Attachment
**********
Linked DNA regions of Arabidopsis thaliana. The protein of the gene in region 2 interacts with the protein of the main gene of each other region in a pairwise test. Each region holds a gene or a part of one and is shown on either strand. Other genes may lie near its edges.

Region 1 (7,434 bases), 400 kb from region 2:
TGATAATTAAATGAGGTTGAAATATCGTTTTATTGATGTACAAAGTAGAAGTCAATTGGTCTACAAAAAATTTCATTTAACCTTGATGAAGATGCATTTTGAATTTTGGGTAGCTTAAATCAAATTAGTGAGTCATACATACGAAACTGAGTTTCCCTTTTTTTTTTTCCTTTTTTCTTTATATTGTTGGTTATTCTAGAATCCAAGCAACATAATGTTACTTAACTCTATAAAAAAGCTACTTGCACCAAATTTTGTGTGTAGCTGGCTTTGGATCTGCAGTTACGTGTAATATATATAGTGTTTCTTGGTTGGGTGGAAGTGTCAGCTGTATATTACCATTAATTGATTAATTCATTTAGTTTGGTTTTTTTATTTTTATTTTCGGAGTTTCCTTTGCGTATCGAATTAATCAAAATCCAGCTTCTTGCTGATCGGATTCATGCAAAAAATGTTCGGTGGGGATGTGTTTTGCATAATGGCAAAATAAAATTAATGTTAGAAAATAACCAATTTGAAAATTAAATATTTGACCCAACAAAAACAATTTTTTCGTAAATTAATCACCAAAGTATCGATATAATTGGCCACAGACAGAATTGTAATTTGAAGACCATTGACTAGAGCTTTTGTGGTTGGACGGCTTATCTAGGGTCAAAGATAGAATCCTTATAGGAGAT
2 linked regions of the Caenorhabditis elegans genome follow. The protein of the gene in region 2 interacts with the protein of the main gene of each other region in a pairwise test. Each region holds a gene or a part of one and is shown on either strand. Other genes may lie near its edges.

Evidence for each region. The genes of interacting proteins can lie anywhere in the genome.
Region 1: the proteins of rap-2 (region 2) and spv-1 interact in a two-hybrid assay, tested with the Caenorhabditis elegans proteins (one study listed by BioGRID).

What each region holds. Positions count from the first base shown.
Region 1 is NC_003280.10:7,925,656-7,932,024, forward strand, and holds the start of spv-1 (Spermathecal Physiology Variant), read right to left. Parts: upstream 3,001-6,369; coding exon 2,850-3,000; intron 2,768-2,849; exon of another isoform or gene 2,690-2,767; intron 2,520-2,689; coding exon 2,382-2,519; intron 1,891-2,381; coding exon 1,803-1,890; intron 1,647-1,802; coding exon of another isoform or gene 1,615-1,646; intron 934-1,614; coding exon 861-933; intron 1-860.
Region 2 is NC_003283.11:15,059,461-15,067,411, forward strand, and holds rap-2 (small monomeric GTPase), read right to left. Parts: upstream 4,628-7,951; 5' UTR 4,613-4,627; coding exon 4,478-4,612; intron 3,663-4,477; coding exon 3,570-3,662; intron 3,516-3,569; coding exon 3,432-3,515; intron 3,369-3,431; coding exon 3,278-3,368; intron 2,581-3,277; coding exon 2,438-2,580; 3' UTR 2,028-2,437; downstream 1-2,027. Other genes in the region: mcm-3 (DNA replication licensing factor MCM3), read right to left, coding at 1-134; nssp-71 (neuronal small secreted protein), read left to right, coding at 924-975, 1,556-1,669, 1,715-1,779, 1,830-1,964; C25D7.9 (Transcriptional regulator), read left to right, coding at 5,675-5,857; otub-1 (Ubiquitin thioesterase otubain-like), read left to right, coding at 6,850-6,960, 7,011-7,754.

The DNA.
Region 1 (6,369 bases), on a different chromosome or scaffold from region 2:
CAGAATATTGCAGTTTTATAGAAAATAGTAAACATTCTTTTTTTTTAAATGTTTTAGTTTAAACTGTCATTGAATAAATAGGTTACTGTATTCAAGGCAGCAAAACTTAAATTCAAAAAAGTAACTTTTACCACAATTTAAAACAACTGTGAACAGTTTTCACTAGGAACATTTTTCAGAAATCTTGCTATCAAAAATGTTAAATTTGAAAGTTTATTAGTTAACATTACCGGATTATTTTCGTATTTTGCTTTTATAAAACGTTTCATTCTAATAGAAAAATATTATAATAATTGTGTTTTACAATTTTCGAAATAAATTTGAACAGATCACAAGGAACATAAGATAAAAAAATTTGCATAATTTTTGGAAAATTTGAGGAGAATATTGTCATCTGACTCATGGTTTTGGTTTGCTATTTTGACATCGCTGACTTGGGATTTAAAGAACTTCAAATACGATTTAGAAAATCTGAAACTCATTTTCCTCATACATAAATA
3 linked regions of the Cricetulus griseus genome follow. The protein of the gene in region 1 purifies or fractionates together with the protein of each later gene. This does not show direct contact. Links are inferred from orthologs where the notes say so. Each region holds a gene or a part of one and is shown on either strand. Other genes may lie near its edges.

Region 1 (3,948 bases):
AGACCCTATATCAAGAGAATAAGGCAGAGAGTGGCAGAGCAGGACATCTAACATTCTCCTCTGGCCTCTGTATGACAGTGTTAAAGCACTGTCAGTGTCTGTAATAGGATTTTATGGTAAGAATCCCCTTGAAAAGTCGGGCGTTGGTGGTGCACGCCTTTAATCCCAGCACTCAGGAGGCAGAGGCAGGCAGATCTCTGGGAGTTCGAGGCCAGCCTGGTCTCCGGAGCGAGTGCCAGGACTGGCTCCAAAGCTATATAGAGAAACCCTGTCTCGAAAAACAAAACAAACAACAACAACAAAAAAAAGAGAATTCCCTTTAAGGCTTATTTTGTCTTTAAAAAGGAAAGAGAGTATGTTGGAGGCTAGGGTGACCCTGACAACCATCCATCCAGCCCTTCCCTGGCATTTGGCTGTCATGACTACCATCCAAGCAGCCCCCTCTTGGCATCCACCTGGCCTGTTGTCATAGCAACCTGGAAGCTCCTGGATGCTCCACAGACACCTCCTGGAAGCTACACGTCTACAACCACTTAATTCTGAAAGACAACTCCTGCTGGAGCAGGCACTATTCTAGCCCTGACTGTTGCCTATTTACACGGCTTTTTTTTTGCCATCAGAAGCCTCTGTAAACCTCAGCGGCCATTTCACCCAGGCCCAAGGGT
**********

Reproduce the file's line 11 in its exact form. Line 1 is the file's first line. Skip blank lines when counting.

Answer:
Region 1 (6,369 bases), on a different chromosome or scaffold from region 2: